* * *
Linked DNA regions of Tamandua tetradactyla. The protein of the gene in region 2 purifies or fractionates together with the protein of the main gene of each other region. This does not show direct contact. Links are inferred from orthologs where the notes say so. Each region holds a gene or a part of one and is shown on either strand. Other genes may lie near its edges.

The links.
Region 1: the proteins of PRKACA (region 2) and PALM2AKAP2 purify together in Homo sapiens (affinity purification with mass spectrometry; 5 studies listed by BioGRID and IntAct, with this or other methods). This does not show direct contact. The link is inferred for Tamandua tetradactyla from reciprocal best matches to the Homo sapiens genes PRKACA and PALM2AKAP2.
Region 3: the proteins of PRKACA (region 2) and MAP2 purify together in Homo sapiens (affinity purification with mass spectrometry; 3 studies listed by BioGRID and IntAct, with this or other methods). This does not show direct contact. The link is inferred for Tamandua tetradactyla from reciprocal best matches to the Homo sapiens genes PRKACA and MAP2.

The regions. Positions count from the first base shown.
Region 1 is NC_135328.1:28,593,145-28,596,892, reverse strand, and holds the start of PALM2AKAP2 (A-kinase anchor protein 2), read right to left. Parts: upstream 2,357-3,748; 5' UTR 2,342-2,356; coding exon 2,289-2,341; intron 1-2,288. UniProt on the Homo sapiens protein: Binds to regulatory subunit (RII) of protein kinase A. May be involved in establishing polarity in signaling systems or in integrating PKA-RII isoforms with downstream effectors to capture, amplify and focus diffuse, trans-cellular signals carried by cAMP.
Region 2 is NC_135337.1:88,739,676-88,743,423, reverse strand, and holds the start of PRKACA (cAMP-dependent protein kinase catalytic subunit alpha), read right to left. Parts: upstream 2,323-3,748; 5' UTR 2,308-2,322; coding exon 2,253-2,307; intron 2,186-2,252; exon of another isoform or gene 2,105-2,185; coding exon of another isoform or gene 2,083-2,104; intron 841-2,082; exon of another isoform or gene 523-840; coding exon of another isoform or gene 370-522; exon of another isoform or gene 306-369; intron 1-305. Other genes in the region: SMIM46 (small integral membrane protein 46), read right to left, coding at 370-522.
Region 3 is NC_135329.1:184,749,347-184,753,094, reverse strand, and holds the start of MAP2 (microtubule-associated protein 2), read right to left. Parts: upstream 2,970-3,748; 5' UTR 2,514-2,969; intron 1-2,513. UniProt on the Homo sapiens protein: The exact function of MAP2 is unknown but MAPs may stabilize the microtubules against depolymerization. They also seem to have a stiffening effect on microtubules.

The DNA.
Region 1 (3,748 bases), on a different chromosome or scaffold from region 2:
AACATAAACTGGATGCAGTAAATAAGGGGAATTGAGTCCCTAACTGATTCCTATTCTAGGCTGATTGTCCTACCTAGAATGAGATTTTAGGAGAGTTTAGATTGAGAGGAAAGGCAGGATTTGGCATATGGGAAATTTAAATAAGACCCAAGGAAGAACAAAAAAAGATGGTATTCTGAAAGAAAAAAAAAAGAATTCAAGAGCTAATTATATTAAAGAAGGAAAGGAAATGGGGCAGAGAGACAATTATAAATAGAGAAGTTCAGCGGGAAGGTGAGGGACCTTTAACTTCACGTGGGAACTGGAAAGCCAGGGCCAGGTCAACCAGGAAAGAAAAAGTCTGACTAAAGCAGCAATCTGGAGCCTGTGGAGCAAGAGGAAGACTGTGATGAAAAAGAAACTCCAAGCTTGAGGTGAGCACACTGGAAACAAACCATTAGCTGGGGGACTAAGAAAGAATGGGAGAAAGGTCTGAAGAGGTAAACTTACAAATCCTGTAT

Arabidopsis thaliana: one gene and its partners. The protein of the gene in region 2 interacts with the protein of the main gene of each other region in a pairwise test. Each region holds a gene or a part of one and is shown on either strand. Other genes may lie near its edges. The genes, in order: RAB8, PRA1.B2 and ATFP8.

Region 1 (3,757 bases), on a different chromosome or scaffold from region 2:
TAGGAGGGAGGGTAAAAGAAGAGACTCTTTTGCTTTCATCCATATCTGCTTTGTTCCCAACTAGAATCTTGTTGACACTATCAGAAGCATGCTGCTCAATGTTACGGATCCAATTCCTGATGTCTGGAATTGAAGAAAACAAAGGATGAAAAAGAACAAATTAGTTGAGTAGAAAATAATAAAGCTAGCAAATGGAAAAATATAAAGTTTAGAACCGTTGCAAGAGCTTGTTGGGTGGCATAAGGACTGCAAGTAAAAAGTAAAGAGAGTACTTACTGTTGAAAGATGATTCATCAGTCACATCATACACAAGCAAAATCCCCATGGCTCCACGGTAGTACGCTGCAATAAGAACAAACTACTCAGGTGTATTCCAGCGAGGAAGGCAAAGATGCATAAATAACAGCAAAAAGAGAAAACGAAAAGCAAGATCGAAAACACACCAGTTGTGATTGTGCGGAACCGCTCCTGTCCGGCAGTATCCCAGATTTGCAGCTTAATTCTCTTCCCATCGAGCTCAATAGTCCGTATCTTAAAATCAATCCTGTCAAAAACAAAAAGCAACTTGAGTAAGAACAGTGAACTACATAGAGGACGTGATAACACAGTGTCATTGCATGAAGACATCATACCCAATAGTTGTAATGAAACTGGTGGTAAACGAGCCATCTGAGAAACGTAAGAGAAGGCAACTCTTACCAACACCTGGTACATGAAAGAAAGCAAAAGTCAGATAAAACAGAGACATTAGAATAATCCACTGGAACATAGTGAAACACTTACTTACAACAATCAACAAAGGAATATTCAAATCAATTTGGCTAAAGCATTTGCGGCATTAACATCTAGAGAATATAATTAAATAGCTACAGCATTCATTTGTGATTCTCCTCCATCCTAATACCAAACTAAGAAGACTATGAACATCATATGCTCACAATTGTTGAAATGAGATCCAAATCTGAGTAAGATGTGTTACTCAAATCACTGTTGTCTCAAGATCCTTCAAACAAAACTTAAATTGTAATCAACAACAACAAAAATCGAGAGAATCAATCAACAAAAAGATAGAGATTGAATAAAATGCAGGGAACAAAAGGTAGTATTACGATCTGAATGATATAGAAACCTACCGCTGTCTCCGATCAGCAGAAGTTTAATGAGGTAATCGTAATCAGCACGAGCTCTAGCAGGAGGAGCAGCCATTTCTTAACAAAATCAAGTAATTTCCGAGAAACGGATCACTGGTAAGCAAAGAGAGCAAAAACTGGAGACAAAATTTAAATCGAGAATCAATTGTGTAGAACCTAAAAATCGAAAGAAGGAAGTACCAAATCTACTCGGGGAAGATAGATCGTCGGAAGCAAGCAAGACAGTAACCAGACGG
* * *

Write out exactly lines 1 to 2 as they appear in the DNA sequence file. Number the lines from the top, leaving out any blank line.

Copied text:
Linked DNA regions of Tamandua tetradactyla. The protein of the gene in region 2 purifies or fractionates together with the protein of the main gene of each other region. This does not show direct contact. Links are inferred from orthologs where the notes say so. Each region holds a gene or a part of one and is shown on either strand. Other genes may lie near its edges.

The links.